11 Apr Ikea joins Nike as investor in waterless-dyeing company
April 09–Ikea has joined Nike as an investor in a Dutch company that makes a waterless fabric dyeing system, an innovation the companies say could curtail the huge amounts of water needed for traditional dyeing, which results in chemical discharges.
The Swedish furniture company said a subsidiary, Ikea GreenTech,invested in DyeCoo Textile Systems B.V. of The Netherlands. DyeCo has developed the first commercially available waterless dyeing technology.
Lorrie Vogel, Nike general manager for the sustainable product research and discovery team, mentioned the partnership in a presentation on sustainability Tuesday at a Port of Portland lunch. Ikea and Nike said they first disclosed the investment Monday.
Nike announced in February last year it would invest in DyeCoo’s technology. Nike and Ikea say their investments will help speed up development and availability of DyeCoo’s technology.
The challenge facing DyeCoo will be producing enough machines to make a dent in the world’s fabric dyeing, most of which occurs in Asia.
After announcing its partnership with DyeCoo last year, Nike said it anticipated introducing products using the technology later in 2012. In August, it unveiled one singlet for one Kenyan runner — although that was for a high-profile one, in former world marathon champion and Olympic silver medalist Abel Kirui.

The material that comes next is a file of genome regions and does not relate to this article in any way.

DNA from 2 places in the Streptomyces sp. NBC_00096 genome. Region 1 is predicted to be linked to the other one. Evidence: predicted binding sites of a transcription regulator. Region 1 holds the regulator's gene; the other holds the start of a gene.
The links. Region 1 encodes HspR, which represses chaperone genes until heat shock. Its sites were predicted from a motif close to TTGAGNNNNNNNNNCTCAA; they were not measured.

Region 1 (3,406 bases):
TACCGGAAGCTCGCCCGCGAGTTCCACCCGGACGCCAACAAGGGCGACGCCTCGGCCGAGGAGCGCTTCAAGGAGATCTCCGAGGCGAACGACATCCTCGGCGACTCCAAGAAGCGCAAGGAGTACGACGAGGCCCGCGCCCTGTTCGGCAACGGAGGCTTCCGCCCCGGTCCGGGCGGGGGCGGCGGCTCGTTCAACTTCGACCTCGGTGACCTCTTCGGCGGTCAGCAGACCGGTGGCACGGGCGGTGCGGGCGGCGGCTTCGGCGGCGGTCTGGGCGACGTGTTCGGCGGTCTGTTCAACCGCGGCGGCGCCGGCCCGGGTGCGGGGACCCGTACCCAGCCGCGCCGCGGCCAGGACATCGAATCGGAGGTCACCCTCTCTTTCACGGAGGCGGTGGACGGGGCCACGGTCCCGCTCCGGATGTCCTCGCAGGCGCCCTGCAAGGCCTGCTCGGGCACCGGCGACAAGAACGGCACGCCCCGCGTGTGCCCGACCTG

“We recognized at the outset that the technology was nascent and would require time to develop,” Nike spokeswoman Mary Remuzzi said in a statement Tuesday. “Nike’s focus is on the longer-term goal of scale and application to performance product. We are excited by the progress DyeCoo is making and remain committed to the objective of scale and industry-wide transformation.”
The entire fabric production process is resource intensive. On average, an estimated 100 to 150 liters of water is needed to process a kilogram of textile materials.
Put another way, Vogel told the Port of Portland audience, is that it takes 700 gallons of water to produce at T-shirt.
Nike has “been on a journey since the early 1990s to become a more sustainable company,” Vogel told the group attending the “Gateway to the Globe” luncheon at the downtown Hilton Hotel. “We’ve done a good job reducing our footprint.”
As Vogel spoke, a photo popped on a screen of Nike distribution buildings in Laakdal, Belgium, ringed with wind turbines which she said provide all of the facility’s electricity.
She also said the company has reduced its greenhouse gases by 18 percent from a 10-years-ago level as Nike has doubled in size.
Shifting from solvent-based glues to water-based glues reduced Nike’s release of volatile organic compounds by 95 percent, she said, adding that the company has shared that method with competitors.
The company is one of the world’s top purchasers of organic cotton. And footwear manufacturing waste, she said, is 50 percent less than what it was 10 years ago, adding that two-thirds of that waste is recyclable.
“It’s not enough,” she said. “Incremental reductions will never get us to our goal, our sustainability goal, which is to decouple our growth from scarce resources.”
— Allan Brettman